Bedded deer

Birds went south!

   While walking along a noticed a  single turkey about 200 yards ahead of my approach. I correctly assumed more would be present.  Tracks and scratchings told me of a sizable flock. I peered over the hill and didn’t see any turkeys. Suddenly, the woods exploded with, at least, 25 turkeys. The birds were on a bench out of my sight. One bird glanced over and announced an escape. I manged to get one photo during the chaos. The photo was blurred.

"Porky" gnawings

   I found at two different sites porcupine tracks and trails. I searched hemlocks for any sight of one, but failed to locate a “porky”. They could have been in their holes as the trails all headed to holes and rocky outcrops.

Limestone Run was predominantly frozen over with a few exceptions.  I cautiously walked across iced over areas with success. The snow began to fall in earnest about 4:00 in the afternoon. What a beautiful sight!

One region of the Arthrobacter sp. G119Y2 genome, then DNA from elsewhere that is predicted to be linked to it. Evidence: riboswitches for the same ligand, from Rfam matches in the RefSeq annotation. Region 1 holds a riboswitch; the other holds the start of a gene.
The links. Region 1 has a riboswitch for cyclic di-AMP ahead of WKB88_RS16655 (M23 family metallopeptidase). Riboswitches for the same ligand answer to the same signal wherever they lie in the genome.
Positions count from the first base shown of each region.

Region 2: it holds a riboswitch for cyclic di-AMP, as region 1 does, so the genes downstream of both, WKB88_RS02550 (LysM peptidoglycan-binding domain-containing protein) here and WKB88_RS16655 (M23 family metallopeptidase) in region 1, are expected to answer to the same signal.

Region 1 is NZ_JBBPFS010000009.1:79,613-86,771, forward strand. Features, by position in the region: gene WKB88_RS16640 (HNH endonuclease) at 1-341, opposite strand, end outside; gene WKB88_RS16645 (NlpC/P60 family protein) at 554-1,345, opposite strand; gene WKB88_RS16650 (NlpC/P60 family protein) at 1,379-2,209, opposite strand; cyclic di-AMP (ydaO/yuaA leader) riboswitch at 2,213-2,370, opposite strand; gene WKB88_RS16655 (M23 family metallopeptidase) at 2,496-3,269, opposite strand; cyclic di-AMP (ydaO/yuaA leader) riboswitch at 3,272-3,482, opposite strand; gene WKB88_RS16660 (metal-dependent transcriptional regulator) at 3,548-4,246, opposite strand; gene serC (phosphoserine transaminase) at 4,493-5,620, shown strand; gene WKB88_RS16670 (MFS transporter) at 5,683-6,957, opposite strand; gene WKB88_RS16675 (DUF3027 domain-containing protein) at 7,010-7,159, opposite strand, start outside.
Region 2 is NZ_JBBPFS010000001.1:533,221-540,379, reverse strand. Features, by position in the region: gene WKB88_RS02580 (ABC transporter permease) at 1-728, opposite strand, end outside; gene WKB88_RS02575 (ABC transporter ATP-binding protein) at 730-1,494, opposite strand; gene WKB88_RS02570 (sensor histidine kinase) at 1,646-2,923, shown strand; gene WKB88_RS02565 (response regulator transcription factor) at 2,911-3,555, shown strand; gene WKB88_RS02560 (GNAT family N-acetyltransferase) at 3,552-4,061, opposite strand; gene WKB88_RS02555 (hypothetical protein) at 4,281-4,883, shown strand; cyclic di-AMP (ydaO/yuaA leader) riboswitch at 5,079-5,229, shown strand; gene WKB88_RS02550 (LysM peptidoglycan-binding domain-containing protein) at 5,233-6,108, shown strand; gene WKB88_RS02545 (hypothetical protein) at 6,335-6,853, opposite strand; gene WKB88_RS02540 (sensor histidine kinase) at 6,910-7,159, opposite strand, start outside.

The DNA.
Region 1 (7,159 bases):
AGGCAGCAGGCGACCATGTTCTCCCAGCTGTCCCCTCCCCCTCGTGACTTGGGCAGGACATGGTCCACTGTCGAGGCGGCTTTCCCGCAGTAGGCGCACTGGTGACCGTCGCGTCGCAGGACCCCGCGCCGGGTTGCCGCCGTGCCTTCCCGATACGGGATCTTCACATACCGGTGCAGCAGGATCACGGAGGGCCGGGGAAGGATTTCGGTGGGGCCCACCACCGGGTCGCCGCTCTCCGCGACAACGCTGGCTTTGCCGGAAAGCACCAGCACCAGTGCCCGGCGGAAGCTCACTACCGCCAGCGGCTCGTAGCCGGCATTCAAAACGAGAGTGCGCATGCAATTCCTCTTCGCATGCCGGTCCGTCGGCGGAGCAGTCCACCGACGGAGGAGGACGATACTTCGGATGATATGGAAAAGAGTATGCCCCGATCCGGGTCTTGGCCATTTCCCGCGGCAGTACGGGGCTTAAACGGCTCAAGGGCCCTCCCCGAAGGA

Limestone Run

Other critters I was blessed to see were one squirrel; a red-tailed hawk, another hawk I didn’t get to positively identify; many small birds and crows and 5 deer. I, also, saw some robins along the creek.

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Night-time Walk

    I told Laurie I had an urge to walk in the snow. I looked out the window and the landscape around the home looked beautiful from the freshly falling snow. We watched CSI and at 10:00 P.M. I bundled up and headed out the door for a walk of unknown destination. accompanying me on this trek was my wide-brimmed hat; a camera and my Tost Stick. Never heard of a Tost Stick? In simple terms it is a sassafras walking stick given to me by my friend Randy Tost. The handle has a section of leather that fits my hand well and I planned to, also, use it for stability for my camera.